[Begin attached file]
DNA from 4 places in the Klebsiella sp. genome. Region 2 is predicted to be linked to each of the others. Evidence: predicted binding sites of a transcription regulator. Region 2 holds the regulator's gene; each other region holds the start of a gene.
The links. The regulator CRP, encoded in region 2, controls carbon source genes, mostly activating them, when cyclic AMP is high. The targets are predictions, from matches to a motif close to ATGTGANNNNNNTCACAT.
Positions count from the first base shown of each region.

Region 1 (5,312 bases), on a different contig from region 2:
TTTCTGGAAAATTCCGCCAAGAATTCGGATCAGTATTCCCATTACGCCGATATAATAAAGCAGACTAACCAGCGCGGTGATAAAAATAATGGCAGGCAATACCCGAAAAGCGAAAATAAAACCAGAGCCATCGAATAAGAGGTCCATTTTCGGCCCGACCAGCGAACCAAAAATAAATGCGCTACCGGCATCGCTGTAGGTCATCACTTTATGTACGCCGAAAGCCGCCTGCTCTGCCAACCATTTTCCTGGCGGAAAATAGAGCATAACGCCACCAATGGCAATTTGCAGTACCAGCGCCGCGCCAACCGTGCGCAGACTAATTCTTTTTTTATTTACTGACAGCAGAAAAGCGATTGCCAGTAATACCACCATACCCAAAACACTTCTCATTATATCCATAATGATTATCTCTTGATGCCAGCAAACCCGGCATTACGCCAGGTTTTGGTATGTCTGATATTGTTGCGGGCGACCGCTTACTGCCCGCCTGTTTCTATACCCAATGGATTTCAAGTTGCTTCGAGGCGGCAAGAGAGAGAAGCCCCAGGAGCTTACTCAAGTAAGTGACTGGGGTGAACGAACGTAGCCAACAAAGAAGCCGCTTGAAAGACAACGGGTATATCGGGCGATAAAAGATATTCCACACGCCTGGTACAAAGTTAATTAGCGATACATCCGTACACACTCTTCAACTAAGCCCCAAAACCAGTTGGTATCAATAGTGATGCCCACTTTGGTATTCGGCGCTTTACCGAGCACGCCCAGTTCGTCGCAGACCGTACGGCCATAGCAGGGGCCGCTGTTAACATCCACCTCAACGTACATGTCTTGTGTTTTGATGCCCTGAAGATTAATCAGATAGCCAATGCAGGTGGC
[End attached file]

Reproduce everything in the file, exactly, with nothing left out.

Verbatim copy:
DNA from 4 places in the Klebsiella sp. genome. Region 2 is predicted to be linked to each of the others. Evidence: predicted binding sites of a transcription regulator. Region 2 holds the regulator's gene; each other region holds the start of a gene.
The links. The regulator CRP, encoded in region 2, controls carbon source genes, mostly activating them, when cyclic AMP is high. The targets are predictions, from matches to a motif close to ATGTGANNNNNNTCACAT.
Positions count from the first base shown of each region.

Region 1 (5,312 bases), on a different contig from region 2:
TTTCTGGAAAATTCCGCCAAGAATTCGGATCAGTATTCCCATTACGCCGATATAATAAAGCAGACTAACCAGCGCGGTGATAAAAATAATGGCAGGCAATACCCGAAAAGCGAAAATAAAACCAGAGCCATCGAATAAGAGGTCCATTTTCGGCCCGACCAGCGAACCAAAAATAAATGCGCTACCGGCATCGCTGTAGGTCATCACTTTATGTACGCCGAAAGCCGCCTGCTCTGCCAACCATTTTCCTGGCGGAAAATAGAGCATAACGCCACCAATGGCAATTTGCAGTACCAGCGCCGCGCCAACCGTGCGCAGACTAATTCTTTTTTTATTTACTGACAGCAGAAAAGCGATTGCCAGTAATACCACCATACCCAAAACACTTCTCATTATATCCATAATGATTATCTCTTGATGCCAGCAAACCCGGCATTACGCCAGGTTTTGGTATGTCTGATATTGTTGCGGGCGACCGCTTACTGCCCGCCTGTTTCTATACCCAATGGATTTCAAGTTGCTTCGAGGCGGCAAGAGAGAGAAGCCCCAGGAGCTTACTCAAGTAAGTGACTGGGGTGAACGAACGTAGCCAACAAAGAAGCCGCTTGAAAGACAACGGGTATATCGGGCGATAAAAGATATTCCACACGCCTGGTACAAAGTTAATTAGCGATACATCCGTACACACTCTTCAACTAAGCCCCAAAACCAGTTGGTATCAATAGTGATGCCCACTTTGGTATTCGGCGCTTTACCGAGCACGCCCAGTTCGTCGCAGACCGTACGGCCATAGCAGGGGCCGCTGTTAACATCCACCTCAACGTACATGTCTTGTGTTTTGATGCCCTGAAGATTAATCAGATAGCCAATGCAGGTGGC